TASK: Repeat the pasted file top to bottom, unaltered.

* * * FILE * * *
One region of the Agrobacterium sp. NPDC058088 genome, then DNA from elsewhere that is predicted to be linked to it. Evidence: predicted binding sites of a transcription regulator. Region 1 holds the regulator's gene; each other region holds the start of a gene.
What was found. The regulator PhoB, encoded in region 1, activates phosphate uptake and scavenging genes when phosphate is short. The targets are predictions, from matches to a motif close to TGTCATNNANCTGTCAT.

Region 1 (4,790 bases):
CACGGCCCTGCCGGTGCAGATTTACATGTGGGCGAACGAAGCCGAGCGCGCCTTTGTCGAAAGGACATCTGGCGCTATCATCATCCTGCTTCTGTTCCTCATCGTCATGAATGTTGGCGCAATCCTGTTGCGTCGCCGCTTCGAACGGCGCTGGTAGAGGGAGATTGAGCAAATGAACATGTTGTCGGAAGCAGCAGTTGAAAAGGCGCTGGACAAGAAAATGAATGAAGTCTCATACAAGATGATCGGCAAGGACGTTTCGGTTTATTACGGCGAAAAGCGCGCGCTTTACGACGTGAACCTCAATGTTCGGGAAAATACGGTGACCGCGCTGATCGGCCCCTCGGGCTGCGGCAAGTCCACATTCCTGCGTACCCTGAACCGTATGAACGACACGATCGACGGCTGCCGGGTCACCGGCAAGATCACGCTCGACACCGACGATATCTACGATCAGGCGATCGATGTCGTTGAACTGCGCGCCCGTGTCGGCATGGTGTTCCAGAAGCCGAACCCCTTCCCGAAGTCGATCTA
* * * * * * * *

One region of the Agrobacterium sp. NPDC058088 genome, then DNA from elsewhere that is predicted to be linked to it. Evidence: predicted binding sites of a transcription regulator. Region 1 holds the regulator's gene; each other region holds the start of a gene.
What was found. The regulator PhoB, encoded in region 1, activates phosphate uptake and scavenging genes when phosphate is short. The targets are predictions, from matches to a motif close to TGTCATNNANCTGTCAT.

Region 1 (4,790 bases):
CACGGCCCTGCCGGTGCAGATTTACATGTGGGCGAACGAAGCCGAGCGCGCCTTTGTCGAAAGGACATCTGGCGCTATCATCATCCTGCTTCTGTTCCTCATCGTCATGAATGTTGGCGCAATCCTGTTGCGTCGCCGCTTCGAACGGCGCTGGTAGAGGGAGATTGAGCAAATGAACATGTTGTCGGAAGCAGCAGTTGAAAAGGCGCTGGACAAGAAAATGAATGAAGTCTCATACAAGATGATCGGCAAGGACGTTTCGGTTTATTACGGCGAAAAGCGCGCGCTTTACGACGTGAACCTCAATGTTCGGGAAAATACGGTGACCGCGCTGATCGGCCCCTCGGGCTGCGGCAAGTCCACATTCCTGCGTACCCTGAACCGTATGAACGACACGATCGACGGCTGCCGGGTCACCGGCAAGATCACGCTCGACACCGACGATATCTACGATCAGGCGATCGATGTCGTTGAACTGCGCGCCCGTGTCGGCATGGTGTTCCAGAAGCCGAACCCCTTCCCGAAGTCGATCTA